Neuroblastoma is an embryonal extracranial solid tumor originating from undifferentiated neural crest cell and it is the most common among children. Neuroblastoma is highly heterogeneous, and on these bases different outcomes are observed across the subtypes. Its clinical impact (~13% of all pediatric cancer mortality) has made this aggressive malignancy the focus of a considerable translational research effort. New insights into tumor biology are leading to the development of novel therapeutic approaches, which include small-molecule inhibitors as well as epigenetic approaches, noncoding-RNA, and cell-based immunologic therapies. Recently, chromatin immunoprecipitation with high-throughput sequencing and RNA-sequencing studies have demonstrated that epigenetic changes contribute to the aggressive pathophysiology of pediatric neuroblastoma disease. Epigenetic abnormalities are feature of human cancer cells and the epigenetic alterations may be the key toward tumorigenesis. In particular, the increase of deacetylation has been involved in epigenetically mediated tumor-suppressor gene silencing. In addition, several studies evaluated the 5-methylcytosine (5 mC) distribution patterns, which distinguish cancer cells from normal cells, and how CpG methylation contributes to the oncogenic phenotype.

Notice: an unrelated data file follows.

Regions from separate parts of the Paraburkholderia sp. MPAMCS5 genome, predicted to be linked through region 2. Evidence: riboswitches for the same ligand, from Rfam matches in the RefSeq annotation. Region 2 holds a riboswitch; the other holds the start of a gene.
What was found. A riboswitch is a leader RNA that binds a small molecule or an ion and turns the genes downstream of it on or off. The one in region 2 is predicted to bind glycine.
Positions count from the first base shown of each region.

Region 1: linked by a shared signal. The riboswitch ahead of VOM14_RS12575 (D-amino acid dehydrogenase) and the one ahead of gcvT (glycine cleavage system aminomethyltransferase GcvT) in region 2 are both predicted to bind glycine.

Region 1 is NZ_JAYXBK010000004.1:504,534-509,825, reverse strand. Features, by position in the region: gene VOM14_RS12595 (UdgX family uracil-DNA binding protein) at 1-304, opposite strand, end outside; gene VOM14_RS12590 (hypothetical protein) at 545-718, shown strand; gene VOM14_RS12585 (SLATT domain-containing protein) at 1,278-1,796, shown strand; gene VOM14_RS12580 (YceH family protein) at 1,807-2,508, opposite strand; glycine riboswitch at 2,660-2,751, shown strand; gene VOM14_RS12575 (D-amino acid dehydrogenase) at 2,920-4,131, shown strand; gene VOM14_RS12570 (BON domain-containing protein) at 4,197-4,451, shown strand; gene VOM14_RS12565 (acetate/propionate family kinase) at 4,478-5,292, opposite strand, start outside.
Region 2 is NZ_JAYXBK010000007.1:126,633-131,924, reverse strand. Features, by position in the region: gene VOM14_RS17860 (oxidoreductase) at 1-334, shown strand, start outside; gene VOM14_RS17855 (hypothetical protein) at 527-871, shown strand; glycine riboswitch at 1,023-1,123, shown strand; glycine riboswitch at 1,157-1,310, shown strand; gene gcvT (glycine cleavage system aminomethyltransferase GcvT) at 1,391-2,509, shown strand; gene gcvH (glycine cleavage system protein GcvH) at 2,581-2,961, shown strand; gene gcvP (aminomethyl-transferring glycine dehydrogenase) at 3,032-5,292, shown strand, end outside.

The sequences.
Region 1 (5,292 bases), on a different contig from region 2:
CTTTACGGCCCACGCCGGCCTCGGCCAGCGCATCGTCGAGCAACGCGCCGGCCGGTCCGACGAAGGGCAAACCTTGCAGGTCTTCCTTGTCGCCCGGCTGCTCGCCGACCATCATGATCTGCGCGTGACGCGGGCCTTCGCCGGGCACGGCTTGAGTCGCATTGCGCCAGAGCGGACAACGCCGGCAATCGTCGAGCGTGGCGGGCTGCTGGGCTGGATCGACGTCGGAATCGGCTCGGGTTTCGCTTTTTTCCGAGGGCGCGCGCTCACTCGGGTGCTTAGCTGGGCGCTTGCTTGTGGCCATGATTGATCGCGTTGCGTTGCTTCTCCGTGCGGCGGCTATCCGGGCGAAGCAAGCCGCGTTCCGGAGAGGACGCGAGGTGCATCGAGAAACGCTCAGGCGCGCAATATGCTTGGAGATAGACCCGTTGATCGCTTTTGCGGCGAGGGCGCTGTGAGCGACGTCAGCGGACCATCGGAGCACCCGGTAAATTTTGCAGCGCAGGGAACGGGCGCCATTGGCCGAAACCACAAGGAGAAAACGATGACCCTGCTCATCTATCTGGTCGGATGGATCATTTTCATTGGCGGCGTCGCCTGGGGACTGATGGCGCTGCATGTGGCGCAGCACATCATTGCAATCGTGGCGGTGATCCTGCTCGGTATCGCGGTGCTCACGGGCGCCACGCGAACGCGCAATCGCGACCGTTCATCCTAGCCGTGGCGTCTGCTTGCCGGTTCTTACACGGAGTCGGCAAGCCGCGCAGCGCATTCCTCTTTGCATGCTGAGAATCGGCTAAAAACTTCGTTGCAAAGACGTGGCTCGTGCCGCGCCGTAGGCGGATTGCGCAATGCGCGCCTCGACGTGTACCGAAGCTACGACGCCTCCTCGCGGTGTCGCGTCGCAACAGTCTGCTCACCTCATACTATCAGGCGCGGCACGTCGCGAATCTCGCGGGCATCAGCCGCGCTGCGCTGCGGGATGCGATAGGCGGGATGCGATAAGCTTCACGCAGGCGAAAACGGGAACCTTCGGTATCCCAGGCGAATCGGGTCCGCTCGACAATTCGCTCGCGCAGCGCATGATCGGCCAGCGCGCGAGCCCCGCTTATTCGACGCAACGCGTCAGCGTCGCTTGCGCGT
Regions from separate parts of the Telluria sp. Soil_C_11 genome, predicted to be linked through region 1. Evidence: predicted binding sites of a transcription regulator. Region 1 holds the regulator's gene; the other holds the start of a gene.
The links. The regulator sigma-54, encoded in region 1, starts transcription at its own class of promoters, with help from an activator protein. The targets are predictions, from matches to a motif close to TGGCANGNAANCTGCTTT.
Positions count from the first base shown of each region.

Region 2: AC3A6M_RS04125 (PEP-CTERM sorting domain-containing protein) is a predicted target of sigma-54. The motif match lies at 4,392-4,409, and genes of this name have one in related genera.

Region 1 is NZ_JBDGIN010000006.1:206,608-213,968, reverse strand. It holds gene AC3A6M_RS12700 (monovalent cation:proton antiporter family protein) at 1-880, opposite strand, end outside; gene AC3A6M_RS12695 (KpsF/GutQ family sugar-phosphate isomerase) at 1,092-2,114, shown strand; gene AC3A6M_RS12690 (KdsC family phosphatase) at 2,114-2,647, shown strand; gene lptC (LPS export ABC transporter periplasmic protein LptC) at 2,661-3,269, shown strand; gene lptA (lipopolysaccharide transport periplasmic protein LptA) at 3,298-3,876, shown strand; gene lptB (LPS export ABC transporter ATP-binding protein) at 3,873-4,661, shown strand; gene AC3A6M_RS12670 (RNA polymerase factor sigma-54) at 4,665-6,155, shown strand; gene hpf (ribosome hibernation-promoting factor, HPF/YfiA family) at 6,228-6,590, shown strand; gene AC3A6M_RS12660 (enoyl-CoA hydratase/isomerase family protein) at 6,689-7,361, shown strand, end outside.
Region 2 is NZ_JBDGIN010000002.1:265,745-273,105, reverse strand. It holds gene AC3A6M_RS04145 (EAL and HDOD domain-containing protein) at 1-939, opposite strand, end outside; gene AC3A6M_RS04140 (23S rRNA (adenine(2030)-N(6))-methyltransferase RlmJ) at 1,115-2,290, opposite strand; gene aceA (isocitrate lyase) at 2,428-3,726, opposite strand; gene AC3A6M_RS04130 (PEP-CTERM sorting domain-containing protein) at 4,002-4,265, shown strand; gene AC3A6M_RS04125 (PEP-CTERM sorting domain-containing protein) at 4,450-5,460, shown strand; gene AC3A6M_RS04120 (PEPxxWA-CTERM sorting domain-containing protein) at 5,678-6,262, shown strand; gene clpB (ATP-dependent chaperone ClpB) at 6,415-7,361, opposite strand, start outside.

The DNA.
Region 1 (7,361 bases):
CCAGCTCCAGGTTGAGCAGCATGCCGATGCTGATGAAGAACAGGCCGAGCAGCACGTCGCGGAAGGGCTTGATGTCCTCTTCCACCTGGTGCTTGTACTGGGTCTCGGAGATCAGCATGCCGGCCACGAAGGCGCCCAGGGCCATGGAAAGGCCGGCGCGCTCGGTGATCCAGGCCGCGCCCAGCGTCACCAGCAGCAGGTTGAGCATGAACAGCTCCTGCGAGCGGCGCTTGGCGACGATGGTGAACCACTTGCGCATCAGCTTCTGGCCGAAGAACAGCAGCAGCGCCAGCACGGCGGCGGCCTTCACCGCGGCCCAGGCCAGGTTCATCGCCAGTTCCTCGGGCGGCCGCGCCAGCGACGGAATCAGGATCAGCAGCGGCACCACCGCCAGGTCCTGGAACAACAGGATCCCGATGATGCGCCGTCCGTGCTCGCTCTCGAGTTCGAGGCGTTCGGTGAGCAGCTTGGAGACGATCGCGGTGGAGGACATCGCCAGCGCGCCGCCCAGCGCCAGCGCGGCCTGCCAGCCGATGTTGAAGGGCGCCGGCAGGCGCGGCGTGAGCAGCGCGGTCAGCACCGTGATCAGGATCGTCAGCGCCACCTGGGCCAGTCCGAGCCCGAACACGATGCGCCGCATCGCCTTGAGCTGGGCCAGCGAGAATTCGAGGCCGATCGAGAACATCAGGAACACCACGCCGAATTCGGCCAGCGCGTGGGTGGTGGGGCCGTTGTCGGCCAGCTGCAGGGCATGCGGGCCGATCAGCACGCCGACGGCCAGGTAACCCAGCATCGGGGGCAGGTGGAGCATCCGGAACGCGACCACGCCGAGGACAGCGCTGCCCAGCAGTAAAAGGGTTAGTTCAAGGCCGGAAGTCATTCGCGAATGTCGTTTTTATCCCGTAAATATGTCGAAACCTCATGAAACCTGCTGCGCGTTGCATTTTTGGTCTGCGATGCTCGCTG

Part of the book: Neuroblastoma